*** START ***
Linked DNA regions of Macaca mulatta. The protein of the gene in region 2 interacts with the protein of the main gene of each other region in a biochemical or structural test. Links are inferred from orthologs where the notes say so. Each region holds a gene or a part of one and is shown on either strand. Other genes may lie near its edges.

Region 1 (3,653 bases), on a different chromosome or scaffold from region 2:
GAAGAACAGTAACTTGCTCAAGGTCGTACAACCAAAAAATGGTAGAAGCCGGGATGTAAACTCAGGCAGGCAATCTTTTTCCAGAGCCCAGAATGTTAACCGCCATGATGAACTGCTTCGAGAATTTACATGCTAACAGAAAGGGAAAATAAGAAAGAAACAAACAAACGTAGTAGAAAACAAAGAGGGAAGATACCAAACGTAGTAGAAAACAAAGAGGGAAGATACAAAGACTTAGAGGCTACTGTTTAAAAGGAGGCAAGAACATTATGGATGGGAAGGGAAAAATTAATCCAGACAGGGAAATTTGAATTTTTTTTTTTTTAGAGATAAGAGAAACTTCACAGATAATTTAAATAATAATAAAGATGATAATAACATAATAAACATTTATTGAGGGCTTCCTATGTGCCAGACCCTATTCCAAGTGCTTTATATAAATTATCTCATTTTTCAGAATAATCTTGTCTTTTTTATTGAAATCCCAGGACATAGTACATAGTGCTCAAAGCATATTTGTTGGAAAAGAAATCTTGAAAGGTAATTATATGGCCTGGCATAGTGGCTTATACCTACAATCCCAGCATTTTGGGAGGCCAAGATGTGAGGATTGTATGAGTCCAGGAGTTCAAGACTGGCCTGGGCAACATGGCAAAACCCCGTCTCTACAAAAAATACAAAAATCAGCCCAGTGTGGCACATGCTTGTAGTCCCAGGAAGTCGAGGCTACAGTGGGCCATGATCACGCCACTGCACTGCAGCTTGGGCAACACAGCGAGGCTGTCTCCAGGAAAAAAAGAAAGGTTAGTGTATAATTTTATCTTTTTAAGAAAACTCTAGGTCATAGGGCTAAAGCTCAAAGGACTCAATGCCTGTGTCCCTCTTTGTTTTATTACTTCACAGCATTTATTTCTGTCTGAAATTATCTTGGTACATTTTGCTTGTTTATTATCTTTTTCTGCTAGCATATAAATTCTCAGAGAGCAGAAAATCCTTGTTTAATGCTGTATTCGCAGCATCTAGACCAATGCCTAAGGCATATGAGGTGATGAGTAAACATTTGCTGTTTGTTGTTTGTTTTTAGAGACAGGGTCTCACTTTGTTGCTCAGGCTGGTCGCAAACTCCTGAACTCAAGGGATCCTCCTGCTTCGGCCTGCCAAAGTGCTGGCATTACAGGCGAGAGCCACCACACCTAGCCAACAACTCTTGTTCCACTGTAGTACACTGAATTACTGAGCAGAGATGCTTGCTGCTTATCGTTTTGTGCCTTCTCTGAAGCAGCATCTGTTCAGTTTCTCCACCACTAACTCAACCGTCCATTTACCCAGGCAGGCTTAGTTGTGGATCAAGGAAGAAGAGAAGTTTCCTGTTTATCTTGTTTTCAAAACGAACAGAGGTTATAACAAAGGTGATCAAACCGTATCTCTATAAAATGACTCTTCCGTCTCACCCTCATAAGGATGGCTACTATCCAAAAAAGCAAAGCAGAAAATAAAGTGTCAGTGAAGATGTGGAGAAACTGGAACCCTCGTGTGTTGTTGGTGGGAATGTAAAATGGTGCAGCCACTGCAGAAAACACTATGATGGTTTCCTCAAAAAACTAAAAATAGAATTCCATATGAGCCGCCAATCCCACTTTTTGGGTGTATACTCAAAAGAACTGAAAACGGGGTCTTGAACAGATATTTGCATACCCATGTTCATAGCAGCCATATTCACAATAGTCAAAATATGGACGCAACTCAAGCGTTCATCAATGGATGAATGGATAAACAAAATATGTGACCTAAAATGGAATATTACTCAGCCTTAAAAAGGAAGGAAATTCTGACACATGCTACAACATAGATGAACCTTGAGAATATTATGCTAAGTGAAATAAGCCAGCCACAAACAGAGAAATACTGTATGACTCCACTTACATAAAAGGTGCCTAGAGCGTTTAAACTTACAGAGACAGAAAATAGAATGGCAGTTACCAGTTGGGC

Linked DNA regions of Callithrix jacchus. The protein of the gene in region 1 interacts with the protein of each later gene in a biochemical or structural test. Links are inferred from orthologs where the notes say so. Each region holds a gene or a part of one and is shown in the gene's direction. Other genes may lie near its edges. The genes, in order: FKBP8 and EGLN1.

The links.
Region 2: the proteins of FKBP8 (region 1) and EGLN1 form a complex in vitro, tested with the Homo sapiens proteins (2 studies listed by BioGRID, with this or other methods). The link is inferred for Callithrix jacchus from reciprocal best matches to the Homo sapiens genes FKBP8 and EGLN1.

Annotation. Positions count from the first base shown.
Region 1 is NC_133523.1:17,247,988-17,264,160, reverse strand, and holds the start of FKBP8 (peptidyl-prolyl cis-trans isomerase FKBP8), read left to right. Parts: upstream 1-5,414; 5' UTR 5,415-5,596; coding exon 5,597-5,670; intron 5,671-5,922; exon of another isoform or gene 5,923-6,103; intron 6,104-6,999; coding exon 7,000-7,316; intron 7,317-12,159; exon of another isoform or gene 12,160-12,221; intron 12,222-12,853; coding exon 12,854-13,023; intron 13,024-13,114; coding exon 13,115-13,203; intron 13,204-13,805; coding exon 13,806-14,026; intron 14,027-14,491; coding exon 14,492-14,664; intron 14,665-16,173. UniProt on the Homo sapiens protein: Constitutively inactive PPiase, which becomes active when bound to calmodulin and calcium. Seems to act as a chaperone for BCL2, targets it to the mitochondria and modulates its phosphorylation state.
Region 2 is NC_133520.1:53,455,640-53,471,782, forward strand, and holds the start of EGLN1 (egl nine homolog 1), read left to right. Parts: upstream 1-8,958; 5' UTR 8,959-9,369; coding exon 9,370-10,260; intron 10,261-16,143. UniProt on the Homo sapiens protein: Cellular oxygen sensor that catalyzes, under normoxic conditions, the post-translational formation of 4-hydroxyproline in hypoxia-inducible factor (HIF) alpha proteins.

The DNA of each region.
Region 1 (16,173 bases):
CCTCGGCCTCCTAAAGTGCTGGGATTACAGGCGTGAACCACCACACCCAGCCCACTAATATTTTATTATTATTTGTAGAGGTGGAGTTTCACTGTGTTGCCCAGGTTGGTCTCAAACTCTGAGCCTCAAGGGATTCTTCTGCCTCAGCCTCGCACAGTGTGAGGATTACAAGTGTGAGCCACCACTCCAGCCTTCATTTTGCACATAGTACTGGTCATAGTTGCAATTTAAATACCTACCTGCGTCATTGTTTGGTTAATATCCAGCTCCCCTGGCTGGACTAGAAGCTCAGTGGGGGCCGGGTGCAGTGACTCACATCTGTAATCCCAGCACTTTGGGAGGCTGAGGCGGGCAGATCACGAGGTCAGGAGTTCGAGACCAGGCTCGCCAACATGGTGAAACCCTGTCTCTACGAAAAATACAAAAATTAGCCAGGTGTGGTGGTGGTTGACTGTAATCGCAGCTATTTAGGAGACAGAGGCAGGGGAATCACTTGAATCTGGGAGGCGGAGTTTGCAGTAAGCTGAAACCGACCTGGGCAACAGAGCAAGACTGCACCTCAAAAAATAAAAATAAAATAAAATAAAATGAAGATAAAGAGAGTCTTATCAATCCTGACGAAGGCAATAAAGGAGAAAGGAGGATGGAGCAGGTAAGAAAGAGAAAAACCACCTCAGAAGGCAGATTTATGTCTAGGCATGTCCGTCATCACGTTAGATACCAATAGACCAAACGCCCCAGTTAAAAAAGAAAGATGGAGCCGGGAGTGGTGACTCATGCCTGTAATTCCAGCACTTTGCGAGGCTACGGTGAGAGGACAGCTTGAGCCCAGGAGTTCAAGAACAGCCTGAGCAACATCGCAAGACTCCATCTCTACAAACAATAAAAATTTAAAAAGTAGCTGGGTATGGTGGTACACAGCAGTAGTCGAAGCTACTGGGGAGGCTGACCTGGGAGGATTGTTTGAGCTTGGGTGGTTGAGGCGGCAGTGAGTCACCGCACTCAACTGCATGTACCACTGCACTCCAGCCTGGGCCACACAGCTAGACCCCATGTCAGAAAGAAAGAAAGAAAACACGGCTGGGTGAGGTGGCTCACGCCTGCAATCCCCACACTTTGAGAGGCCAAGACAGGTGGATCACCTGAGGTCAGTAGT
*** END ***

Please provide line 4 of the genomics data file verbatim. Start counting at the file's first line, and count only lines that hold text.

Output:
Linked DNA regions of Callithrix jacchus. The protein of the gene in region 1 interacts with the protein of each later gene in a biochemical or structural test. Links are inferred from orthologs where the notes say so. Each region holds a gene or a part of one and is shown in the gene's direction. Other genes may lie near its edges. The genes, in order: FKBP8 and EGLN1.